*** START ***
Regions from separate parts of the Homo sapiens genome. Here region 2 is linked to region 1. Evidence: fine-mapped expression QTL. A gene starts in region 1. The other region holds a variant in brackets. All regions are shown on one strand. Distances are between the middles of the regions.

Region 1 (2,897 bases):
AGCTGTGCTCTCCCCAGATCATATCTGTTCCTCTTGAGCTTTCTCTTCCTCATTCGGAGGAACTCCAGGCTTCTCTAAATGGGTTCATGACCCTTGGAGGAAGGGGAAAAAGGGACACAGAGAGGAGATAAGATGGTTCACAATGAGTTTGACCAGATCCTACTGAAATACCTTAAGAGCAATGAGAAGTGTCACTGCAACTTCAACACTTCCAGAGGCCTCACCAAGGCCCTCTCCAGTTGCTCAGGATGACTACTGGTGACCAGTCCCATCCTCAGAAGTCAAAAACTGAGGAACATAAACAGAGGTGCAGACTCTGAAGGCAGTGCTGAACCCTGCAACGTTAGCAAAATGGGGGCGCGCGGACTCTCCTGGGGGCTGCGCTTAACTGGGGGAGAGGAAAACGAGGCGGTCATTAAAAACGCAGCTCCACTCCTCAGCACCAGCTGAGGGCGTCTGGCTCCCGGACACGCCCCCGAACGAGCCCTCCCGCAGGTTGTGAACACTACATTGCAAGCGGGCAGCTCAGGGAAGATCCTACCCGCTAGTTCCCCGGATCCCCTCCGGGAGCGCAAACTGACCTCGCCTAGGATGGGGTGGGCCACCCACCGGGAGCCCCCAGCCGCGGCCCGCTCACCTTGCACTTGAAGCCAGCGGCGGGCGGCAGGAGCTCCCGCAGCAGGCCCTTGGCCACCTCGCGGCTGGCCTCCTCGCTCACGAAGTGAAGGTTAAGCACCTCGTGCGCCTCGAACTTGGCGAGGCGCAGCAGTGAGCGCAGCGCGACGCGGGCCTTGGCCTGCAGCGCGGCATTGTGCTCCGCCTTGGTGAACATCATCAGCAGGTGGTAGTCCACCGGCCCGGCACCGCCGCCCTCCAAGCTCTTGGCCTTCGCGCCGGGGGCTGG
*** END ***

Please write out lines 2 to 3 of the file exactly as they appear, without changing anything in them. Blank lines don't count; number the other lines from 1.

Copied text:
Region 1 (2,897 bases):
AGCTGTGCTCTCCCCAGATCATATCTGTTCCTCTTGAGCTTTCTCTTCCTCATTCGGAGGAACTCCAGGCTTCTCTAAATGGGTTCATGACCCTTGGAGGAAGGGGAAAAAGGGACACAGAGAGGAGATAAGATGGTTCACAATGAGTTTGACCAGATCCTACTGAAATACCTTAAGAGCAATGAGAAGTGTCACTGCAACTTCAACACTTCCAGAGGCCTCACCAAGGCCCTCTCCAGTTGCTCAGGATGACTACTGGTGACCAGTCCCATCCTCAGAAGTCAAAAACTGAGGAACATAAACAGAGGTGCAGACTCTGAAGGCAGTGCTGAACCCTGCAACGTTAGCAAAATGGGGGCGCGCGGACTCTCCTGGGGGCTGCGCTTAACTGGGGGAGAGGAAAACGAGGCGGTCATTAAAAACGCAGCTCCACTCCTCAGCACCAGCTGAGGGCGTCTGGCTCCCGGACACGCCCCCGAACGAGCCCTCCCGCAGGTTGTGAACACTACATTGCAAGCGGGCAGCTCAGGGAAGATCCTACCCGCTAGTTCCCCGGATCCCCTCCGGGAGCGCAAACTGACCTCGCCTAGGATGGGGTGGGCCACCCACCGGGAGCCCCCAGCCGCGGCCCGCTCACCTTGCACTTGAAGCCAGCGGCGGGCGGCAGGAGCTCCCGCAGCAGGCCCTTGGCCACCTCGCGGCTGGCCTCCTCGCTCACGAAGTGAAGGTTAAGCACCTCGTGCGCCTCGAACTTGGCGAGGCGCAGCAGTGAGCGCAGCGCGACGCGGGCCTTGGCCTGCAGCGCGGCATTGTGCTCCGCCTTGGTGAACATCATCAGCAGGTGGTAGTCCACCGGCCCGGCACCGCCGCCCTCCAAGCTCTTGGCCTTCGCGCCGGGGGCTGG